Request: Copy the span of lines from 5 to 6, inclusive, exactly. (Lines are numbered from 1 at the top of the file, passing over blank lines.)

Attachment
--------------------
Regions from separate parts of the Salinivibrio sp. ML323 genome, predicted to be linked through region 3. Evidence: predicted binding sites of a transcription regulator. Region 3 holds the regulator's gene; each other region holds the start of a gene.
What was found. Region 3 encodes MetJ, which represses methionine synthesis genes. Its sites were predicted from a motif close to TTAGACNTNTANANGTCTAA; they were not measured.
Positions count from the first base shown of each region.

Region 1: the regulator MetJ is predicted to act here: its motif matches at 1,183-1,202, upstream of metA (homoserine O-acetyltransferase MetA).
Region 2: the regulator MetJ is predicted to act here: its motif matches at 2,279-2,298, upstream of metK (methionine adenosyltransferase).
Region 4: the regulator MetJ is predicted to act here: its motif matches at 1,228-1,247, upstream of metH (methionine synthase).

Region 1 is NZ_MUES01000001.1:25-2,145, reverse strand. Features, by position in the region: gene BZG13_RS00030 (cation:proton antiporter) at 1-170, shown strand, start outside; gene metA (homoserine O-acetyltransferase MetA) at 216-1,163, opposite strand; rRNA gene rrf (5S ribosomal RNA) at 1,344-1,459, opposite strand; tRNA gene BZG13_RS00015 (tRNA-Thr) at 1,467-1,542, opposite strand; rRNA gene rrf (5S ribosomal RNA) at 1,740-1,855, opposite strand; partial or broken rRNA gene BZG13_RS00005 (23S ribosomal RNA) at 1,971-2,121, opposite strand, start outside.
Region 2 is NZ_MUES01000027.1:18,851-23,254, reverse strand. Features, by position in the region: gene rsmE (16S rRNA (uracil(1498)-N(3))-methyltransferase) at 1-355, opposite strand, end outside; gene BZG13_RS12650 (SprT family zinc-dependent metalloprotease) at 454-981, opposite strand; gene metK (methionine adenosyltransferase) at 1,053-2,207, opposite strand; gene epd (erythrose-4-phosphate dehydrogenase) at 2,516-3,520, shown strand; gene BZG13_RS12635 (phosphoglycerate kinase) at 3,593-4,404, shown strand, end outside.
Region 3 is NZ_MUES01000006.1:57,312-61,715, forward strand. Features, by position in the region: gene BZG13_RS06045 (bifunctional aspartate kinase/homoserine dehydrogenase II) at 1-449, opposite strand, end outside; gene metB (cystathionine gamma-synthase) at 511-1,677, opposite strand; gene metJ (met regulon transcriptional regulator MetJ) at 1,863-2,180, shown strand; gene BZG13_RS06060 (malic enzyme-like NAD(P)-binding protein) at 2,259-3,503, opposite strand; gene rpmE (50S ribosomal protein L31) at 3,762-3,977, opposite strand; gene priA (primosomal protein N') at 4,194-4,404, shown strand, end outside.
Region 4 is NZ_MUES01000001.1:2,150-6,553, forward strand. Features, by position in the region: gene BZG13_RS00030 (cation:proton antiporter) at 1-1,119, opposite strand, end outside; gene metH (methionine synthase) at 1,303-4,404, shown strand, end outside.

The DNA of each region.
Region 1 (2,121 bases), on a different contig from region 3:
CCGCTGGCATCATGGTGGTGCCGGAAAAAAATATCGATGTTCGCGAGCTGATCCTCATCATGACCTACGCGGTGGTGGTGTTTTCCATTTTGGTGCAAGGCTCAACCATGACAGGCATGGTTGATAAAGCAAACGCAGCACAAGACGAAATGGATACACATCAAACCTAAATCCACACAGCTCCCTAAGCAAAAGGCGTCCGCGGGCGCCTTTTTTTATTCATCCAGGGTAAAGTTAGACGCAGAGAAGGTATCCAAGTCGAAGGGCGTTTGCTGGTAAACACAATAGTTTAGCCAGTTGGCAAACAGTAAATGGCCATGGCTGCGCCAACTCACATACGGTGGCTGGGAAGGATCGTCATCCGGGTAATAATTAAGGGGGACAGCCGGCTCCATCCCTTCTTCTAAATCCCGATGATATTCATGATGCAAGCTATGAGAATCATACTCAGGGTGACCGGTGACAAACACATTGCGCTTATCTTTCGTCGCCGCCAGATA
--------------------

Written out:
Region 2: the regulator MetJ is predicted to act here: its motif matches at 2,279-2,298, upstream of metK (methionine adenosyltransferase).
Region 4: the regulator MetJ is predicted to act here: its motif matches at 1,228-1,247, upstream of metH (methionine synthase).